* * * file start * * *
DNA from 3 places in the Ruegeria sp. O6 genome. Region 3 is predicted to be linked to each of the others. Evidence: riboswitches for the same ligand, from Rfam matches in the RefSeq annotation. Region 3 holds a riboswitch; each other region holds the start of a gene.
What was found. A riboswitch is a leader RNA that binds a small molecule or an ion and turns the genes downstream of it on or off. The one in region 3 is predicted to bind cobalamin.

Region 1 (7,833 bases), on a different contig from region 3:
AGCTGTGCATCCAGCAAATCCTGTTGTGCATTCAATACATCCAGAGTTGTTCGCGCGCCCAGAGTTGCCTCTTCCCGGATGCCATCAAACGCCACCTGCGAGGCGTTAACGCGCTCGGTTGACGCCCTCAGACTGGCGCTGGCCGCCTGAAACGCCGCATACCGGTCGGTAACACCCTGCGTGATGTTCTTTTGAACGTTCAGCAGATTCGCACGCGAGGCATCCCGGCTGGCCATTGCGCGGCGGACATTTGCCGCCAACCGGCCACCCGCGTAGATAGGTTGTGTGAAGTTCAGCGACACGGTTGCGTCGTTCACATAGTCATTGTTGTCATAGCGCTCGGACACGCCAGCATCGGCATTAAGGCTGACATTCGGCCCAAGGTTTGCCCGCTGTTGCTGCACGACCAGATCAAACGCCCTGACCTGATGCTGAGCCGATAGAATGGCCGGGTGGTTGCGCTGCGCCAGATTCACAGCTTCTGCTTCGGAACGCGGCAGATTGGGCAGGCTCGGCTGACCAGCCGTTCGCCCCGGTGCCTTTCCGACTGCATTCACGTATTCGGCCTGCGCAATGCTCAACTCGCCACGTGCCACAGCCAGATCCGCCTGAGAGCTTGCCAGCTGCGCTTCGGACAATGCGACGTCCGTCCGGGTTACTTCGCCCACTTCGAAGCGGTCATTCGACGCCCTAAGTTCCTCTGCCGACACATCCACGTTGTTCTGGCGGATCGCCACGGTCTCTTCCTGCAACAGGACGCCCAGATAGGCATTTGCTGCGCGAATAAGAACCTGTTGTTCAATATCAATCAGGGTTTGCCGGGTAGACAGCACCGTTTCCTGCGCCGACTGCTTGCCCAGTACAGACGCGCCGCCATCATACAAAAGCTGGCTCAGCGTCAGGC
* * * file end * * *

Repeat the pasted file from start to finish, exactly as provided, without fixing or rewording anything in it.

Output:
DNA from 3 places in the Ruegeria sp. O6 genome. Region 3 is predicted to be linked to each of the others. Evidence: riboswitches for the same ligand, from Rfam matches in the RefSeq annotation. Region 3 holds a riboswitch; each other region holds the start of a gene.
What was found. A riboswitch is a leader RNA that binds a small molecule or an ion and turns the genes downstream of it on or off. The one in region 3 is predicted to bind cobalamin.

Region 1 (7,833 bases), on a different contig from region 3:
AGCTGTGCATCCAGCAAATCCTGTTGTGCATTCAATACATCCAGAGTTGTTCGCGCGCCCAGAGTTGCCTCTTCCCGGATGCCATCAAACGCCACCTGCGAGGCGTTAACGCGCTCGGTTGACGCCCTCAGACTGGCGCTGGCCGCCTGAAACGCCGCATACCGGTCGGTAACACCCTGCGTGATGTTCTTTTGAACGTTCAGCAGATTCGCACGCGAGGCATCCCGGCTGGCCATTGCGCGGCGGACATTTGCCGCCAACCGGCCACCCGCGTAGATAGGTTGTGTGAAGTTCAGCGACACGGTTGCGTCGTTCACATAGTCATTGTTGTCATAGCGCTCGGACACGCCAGCATCGGCATTAAGGCTGACATTCGGCCCAAGGTTTGCCCGCTGTTGCTGCACGACCAGATCAAACGCCCTGACCTGATGCTGAGCCGATAGAATGGCCGGGTGGTTGCGCTGCGCCAGATTCACAGCTTCTGCTTCGGAACGCGGCAGATTGGGCAGGCTCGGCTGACCAGCCGTTCGCCCCGGTGCCTTTCCGACTGCATTCACGTATTCGGCCTGCGCAATGCTCAACTCGCCACGTGCCACAGCCAGATCCGCCTGAGAGCTTGCCAGCTGCGCTTCGGACAATGCGACGTCCGTCCGGGTTACTTCGCCCACTTCGAAGCGGTCATTCGACGCCCTAAGTTCCTCTGCCGACACATCCACGTTGTTCTGGCGGATCGCCACGGTCTCTTCCTGCAACAGGACGCCCAGATAGGCATTTGCTGCGCGAATAAGAACCTGTTGTTCAATATCAATCAGGGTTTGCCGGGTAGACAGCACCGTTTCCTGCGCCGACTGCTTGCCCAGTACAGACGCGCCGCCATCATACAAAAGCTGGCTCAGCGTCAGGC